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Civil service reform: lessons from overseas Current

democracy , reform , UK politics



IPPR has been commissioned by Cabinet Office minister Francis Maude to review how other civil services work.

IPPR is delighted to have won the first contract from the Government’s Contestable Policy Fund to carry out a review into how other civil services work, with a particular focus on the accountability structures used in other countries. IPPR’s review will provide the minister with policy advice to inform thinking on future reform.

The review is the first award from the Contestable Policy Fund, which was announced by Sir Bob Kerslake, head of the civil service, and Francis Maude in June’s Civil Service Reform Plan.

IPPR plans to analyse the operation and accountability structures of civil services including those of Australia, Singapore, the United States, France and Sweden. IPPR will also consider the balance between permanent officials and administrations in which appointments are made by ministers. The review will specifically examine the New Zealand model of civil service accountability, where there is a contractual relationship between ministers, who set clear outcomes, and heads of departments, who are accountable for delivering them.

IPPR will be collaborating with Professor Colin Talbot from the Manchester Business School, University of Manchester, who is a leading expert in comparative public administration.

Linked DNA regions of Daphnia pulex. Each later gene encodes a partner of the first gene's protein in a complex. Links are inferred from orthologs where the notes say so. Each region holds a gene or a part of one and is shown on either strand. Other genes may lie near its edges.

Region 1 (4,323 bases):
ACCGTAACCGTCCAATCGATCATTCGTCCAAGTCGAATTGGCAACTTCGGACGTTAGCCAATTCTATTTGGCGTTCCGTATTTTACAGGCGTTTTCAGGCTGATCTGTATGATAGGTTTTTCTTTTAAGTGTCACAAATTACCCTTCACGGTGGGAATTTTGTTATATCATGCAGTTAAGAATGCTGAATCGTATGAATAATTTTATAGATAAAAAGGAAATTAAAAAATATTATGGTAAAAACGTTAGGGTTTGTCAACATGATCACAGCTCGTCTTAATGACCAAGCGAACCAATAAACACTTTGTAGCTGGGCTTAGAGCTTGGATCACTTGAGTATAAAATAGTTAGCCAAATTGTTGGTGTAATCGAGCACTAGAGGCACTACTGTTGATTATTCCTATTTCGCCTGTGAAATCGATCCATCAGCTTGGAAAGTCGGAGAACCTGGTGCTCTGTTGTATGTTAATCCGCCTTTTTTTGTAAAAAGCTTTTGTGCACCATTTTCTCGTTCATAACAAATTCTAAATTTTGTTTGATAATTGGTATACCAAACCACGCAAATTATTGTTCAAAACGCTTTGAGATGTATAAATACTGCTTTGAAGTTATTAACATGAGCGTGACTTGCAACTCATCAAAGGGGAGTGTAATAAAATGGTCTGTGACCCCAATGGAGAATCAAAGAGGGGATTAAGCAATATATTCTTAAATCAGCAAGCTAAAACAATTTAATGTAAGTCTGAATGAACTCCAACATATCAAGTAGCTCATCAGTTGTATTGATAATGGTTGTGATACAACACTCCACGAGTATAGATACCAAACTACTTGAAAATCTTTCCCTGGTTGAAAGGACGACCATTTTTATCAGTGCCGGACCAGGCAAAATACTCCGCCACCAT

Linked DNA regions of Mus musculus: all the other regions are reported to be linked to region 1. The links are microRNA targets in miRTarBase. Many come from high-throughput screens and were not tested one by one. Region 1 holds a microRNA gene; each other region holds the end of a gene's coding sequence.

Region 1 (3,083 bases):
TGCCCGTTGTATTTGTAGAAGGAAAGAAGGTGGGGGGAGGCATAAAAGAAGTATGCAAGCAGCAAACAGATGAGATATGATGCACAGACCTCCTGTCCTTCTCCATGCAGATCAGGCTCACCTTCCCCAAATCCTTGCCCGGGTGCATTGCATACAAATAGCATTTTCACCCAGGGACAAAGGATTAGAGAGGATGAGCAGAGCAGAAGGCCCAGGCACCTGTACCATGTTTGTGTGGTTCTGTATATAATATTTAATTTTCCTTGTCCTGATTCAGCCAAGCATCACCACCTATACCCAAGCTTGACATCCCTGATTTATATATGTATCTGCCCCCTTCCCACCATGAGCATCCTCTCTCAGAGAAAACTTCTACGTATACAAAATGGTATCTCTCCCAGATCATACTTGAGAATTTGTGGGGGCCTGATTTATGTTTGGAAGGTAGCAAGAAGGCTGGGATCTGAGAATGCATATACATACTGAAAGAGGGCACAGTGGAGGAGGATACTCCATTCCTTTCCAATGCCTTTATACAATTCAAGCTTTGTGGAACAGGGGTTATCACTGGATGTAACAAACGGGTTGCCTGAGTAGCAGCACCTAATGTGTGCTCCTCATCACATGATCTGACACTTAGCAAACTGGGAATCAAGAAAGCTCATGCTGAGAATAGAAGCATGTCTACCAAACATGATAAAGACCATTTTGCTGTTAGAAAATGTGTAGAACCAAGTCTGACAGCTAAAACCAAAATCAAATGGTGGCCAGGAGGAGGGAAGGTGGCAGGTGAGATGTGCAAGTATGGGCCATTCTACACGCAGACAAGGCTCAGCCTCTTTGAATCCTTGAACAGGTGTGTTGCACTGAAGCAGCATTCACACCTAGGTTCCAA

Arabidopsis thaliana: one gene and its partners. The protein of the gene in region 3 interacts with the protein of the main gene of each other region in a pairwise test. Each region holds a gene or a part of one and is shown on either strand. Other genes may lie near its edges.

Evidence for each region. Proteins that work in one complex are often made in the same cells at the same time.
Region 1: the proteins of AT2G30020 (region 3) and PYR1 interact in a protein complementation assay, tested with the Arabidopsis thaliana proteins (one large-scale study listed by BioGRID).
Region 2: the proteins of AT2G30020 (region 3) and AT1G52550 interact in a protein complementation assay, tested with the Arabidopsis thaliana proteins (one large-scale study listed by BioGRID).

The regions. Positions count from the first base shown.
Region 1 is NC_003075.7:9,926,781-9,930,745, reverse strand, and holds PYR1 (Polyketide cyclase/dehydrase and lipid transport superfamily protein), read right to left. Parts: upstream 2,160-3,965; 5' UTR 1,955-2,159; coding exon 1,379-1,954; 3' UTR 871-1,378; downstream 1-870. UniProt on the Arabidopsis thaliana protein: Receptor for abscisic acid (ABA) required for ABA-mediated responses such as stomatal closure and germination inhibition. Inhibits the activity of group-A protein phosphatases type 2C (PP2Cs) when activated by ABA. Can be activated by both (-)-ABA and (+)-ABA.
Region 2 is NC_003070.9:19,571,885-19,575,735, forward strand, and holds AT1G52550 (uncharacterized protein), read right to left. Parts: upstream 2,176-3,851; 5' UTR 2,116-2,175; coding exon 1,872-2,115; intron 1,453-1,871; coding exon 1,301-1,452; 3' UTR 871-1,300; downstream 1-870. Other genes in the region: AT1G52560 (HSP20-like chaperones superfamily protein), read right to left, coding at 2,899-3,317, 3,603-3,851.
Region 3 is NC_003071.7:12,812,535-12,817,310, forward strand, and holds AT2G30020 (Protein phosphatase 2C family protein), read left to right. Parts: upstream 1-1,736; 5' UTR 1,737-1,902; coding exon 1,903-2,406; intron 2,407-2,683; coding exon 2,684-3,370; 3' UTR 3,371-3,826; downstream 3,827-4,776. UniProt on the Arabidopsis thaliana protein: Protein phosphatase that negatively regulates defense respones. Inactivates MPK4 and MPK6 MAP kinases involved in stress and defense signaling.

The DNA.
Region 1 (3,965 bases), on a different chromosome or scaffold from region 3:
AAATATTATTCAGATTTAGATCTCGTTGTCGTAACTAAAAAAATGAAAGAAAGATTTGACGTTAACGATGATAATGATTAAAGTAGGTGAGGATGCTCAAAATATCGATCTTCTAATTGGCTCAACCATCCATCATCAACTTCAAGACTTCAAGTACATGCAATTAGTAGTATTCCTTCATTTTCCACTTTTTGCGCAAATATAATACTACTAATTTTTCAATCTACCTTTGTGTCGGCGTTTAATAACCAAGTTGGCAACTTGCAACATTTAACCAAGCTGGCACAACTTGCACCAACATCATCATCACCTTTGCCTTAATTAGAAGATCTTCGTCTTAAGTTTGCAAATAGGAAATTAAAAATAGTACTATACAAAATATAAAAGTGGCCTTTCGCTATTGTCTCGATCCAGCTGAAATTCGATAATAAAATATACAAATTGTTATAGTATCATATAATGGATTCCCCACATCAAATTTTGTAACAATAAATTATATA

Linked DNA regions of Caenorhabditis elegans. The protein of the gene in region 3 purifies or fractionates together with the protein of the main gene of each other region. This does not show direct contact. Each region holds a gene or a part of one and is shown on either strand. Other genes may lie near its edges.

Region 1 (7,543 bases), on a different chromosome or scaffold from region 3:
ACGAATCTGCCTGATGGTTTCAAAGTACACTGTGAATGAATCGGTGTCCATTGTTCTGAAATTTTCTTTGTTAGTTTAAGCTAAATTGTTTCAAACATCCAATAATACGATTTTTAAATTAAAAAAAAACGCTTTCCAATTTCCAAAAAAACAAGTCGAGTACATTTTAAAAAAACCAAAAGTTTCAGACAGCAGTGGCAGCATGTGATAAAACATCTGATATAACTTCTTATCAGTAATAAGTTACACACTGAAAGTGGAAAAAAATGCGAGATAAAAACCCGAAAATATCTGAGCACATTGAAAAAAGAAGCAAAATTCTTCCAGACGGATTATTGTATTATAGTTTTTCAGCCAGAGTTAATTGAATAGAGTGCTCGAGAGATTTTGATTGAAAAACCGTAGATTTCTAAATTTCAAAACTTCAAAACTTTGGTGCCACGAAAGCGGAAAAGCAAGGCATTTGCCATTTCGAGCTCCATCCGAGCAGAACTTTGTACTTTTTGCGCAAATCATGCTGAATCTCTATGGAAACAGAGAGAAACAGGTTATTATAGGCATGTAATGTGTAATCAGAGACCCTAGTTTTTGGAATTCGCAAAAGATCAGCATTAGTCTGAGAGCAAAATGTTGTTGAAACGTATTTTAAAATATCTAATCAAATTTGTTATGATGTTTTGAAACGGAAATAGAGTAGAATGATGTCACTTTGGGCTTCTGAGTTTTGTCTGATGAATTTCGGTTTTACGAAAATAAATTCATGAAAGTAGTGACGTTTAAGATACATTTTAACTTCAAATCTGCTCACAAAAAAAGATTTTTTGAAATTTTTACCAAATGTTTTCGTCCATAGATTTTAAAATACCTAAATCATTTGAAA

IPPR is also grateful to KPMG for support from their in-house country teams in the case study countries.

IPPR has extensive experience of working on civil service reform. Most recently we published Whitehall’s Black Box: Accountability and Performance in the Senior Civil Service and Innovations in Government: International Perspectives on Civil Service Reform.

Guy Lodge, IPPR associate director, said:

'IPPR is delighted to have been chosen to conduct this important study. It is an opportunity for us to build on our previous work on civil service reform and to take a fresh look at best practice from around the world. We will build on our strong track record of research in this area by studying a number of different civil service systems in a range of different countries including New Zealand, Australia, France, Sweden, and the USA. We will use this comparative work to generate a menu of reform options that could be applied to Whitehall.'